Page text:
Our approach to both traditional and contemporary wood finishing is the same; we use only the best techniques and the best materials to ensure the best results.
We continue to favour the traditional approach to wood finishing, as it is so superior to most of the modern techniques and materials in use today.
Why is this?
We use only the best techniques and the best materials to ensure the best results.
There are of course many different ways to finish wood, we choose traditional techniques over the majority of new finishes available, not merely for nostalgic reasons but rather to maintain what are unquestionably the best and most effective ways of achieving a great wood finish. These techniques have taken hundreds of years to perfect and when compared to new ones are shown to be far superior.
Many of the wood finishes we see today are sprayed on a factory production line or applied by workers who are unskilled in this sort of work, for instance, the woodwork found in buildings (doors, architraves, skirting, etc.) is often finished by operatives who will simply apply a coat or two of varnish. These finishes tend to be overbearingly glossy, with a treacle type look or, when sprayed, are completely void of any life or character. The techniques we use expose the true beauty of the wood rather than hide it behind the finish. They are also long lasting; unlike many of the modern finishes which often start to chip and flake after just a short while.
In addition to the techniques, the materials we generally use can’t be found in the average DIY store, these are specialised products, which sometimes require us to make them from scratch using the raw materials.
Finishing wood is a project in itself. To fill the grain of the wood fully, colour correctly and achieve a truly professional finish is an art that requires far more than a few coats of DIY product. To apply a long lasting, professional French Polish finish to a door, for example, can take days to build up the many layers of polish and to colour it correctly.
But are traditional techniques limited to finishing traditional pieces?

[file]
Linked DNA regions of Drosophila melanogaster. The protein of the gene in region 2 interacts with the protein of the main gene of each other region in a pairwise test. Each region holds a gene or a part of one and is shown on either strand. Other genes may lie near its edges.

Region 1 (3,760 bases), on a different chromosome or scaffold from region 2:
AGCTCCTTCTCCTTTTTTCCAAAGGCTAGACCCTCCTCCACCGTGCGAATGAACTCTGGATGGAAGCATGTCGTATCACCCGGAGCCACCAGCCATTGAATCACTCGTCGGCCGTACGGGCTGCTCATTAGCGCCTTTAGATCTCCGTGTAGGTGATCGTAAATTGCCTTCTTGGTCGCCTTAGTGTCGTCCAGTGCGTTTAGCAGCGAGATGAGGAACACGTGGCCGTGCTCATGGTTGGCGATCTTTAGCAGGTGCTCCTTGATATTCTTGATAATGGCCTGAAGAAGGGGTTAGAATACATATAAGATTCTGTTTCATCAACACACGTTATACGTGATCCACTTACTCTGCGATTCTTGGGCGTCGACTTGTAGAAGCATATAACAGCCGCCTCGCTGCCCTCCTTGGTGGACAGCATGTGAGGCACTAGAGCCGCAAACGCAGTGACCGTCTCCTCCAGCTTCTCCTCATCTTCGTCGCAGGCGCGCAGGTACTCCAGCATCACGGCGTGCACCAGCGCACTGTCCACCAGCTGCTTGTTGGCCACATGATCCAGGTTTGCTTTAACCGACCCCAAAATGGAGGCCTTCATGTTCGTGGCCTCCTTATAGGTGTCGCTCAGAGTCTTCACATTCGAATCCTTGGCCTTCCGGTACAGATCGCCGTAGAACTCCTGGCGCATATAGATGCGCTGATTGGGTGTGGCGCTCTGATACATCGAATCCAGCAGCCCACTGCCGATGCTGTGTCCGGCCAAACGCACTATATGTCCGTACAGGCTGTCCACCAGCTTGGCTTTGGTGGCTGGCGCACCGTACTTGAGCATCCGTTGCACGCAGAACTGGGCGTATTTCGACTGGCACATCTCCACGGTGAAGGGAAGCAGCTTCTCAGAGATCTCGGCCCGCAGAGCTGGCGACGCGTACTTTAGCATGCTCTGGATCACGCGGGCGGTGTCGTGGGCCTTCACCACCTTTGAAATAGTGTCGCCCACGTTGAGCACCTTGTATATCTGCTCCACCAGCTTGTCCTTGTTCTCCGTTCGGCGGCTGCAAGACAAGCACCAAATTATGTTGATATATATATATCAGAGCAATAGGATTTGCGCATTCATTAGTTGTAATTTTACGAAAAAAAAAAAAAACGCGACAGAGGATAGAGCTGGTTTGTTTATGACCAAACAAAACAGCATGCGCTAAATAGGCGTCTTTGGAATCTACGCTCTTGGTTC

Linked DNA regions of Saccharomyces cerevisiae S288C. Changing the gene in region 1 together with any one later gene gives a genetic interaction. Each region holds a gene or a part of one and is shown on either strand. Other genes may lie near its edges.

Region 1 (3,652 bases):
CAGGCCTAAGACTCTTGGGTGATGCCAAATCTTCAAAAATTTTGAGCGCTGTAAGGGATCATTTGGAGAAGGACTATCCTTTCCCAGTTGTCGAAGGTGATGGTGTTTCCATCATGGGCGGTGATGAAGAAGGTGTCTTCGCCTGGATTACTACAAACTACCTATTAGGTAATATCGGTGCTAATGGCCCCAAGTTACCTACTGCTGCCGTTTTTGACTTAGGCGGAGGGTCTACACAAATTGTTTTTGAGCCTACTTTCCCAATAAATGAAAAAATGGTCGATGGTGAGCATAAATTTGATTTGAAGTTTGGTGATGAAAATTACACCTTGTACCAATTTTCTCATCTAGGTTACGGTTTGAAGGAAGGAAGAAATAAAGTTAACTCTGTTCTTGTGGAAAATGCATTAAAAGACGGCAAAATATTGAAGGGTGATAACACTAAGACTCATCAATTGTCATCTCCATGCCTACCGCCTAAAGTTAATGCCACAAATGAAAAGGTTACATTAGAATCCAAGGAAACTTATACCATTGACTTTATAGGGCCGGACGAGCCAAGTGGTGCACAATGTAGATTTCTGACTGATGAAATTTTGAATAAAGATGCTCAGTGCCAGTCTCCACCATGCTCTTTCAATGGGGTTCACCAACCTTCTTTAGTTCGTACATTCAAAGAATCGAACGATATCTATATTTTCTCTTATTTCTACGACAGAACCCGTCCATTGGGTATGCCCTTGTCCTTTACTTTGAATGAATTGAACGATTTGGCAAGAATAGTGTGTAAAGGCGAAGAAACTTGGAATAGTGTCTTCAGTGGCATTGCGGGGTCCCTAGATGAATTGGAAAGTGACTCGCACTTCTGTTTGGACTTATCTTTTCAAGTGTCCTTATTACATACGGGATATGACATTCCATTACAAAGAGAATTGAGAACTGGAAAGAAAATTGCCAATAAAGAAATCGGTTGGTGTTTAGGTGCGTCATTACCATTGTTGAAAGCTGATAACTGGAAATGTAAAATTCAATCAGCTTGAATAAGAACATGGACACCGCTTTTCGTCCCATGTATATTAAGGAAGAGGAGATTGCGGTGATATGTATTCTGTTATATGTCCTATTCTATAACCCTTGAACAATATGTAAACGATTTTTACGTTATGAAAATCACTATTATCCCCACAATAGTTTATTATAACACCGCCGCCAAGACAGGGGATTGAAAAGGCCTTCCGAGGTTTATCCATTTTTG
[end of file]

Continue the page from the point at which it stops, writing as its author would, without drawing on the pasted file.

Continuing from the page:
These techniques have taken hundreds of years to perfect and when compared to new ones are shown to be far superior.
The use of traditional techniques does not limit the finish to a traditional one; many of our customers have benefited from our services to achieve extremely modern and contemporary wood finishes. The traditional techniques we use do, however, ensure a finish far superior to many of the modern ones now available.
In saying this, we understand that, as with any art, it is important to evolve the techniques – we are not caught up with tradition for its own sake, but rather keep traditional techniques as our base and incorporate new techniques and materials as and when we see fit.
Note though that sometimes the type of finish is something that cannot or should not be changed. For instance a finish that is modern and in need of repair, usually requires modern materials to fix it, likewise, to repair an antique with modern materials, using modern techniques, would likely ruin the item.
So why can’t a person, unskilled in wood finishing, simply buy the right materials and apply them themselves?
It is important to evolve the techniques – we are not caught up with tradition for its own sake.
The need to truly understand each different type of wood and each different finish is paramount to moving from a mediocre finish to a beautiful one.
We continue to learn about wood and the effects of different finishes on them. It is essential to good wood finishing to understand how wood works and ages and also how, over time, the finish changes. Some finishes react badly with light, some finishes weather badly, others simply don’t work with certain types of wood.
Our service is not merely an application of a product, but rather an application backed by in-depth knowledge of our subject; experience working with a vast variety of woods, wood finishes, repairs and expert techniques, which have taken years to master.
Our service is not merely an application of a product, but rather an application backed by in-depth knowledge of our subject.